CASE 17920 Published on 03.11.2022

Bladder metastasis of the caecal adenocarcinoma

Section

Uroradiology & genital male imaging

Case Type

Clinical Cases

Authors

Tadeja Skok, Špela Stravnik, Nina Boc

Department of Radiology, Institute of Oncology Ljubljana, Ljubljana,Slovenia

Patient

69 years, female

Categories
Area of Interest Abdomen, Urinary Tract / Bladder ; Imaging Technique CT
Clinical History

A 69-year-old female presented with painless haematuria. She was diagnosed with adenocarcinoma of the caecum in 2019 and underwent a right hemicolectomy with segmental resection of the ileum and resection of solitary liver metastasis. CT examination during follow-up three years later revealed a formation in the apex of the bladder. There were no signs of hydronephrosis or hydroureters. The patient complained of occasional gross haematuria but had no other urinary symptoms. Cystoscopy without the biopsy revealed an exophytic formation of the bladder wall. Urine cytologic examination with immunocytochemistry was performed to confirm the diagnosis, although it is not the standard method for the diagnosis. It revealed the presence of cells with the immunophenotype of colorectal adenocarcinoma.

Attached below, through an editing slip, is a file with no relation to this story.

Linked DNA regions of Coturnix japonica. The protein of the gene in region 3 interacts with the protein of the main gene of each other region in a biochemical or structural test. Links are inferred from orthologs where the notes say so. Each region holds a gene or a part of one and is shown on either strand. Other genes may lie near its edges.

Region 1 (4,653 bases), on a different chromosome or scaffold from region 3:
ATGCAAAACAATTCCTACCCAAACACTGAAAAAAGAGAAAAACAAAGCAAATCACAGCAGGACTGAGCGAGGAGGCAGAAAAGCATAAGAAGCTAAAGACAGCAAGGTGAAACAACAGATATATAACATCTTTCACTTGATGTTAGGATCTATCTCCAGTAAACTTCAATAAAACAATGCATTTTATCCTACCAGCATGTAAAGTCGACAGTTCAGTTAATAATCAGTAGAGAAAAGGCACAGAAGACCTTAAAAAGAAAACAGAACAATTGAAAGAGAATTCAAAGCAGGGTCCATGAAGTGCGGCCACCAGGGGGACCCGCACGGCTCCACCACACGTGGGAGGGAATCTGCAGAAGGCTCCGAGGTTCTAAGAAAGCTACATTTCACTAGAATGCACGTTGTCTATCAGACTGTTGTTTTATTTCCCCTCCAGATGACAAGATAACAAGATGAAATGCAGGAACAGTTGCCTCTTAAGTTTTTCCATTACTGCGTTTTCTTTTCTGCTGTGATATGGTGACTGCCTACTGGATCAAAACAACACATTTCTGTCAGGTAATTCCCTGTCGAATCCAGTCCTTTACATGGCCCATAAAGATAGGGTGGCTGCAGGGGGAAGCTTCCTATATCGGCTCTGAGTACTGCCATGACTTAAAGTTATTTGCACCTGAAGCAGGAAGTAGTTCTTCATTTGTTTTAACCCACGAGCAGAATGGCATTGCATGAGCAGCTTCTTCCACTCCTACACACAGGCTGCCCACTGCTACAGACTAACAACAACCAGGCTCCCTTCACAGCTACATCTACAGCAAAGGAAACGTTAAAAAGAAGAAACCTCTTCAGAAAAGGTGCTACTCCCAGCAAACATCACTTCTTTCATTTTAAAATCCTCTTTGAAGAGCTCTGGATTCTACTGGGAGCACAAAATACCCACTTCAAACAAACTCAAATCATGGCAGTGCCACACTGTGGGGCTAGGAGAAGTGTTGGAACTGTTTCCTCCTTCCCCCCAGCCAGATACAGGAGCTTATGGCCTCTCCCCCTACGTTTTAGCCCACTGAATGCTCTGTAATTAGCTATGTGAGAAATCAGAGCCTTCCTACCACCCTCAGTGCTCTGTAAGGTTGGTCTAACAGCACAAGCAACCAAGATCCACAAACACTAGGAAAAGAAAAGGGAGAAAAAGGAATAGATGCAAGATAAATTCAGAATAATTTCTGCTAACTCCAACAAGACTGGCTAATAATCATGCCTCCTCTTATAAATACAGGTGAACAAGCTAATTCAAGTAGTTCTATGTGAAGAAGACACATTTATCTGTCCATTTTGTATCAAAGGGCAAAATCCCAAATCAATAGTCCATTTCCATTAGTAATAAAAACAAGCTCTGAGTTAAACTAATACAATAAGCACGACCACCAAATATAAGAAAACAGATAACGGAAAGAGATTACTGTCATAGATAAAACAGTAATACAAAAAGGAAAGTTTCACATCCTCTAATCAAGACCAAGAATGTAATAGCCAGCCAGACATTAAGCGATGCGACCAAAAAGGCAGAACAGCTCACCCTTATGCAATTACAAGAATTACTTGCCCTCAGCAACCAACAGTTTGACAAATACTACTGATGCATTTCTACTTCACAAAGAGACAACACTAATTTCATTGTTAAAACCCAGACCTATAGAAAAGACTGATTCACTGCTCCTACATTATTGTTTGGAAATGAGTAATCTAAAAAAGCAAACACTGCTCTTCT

Imaging Findings

Non-contrast CT examination demonstrated polypoid intraluminal isodense soft-tissue formation in the bladder wall of the apex, measuring 3 x 2 cm (Figure 1). After contrast administration, the broad-based and lobulated lesion appeared homogeneously enhanced (Figure 2). There were no signs of extravesical extension or regional lymphadenopathy.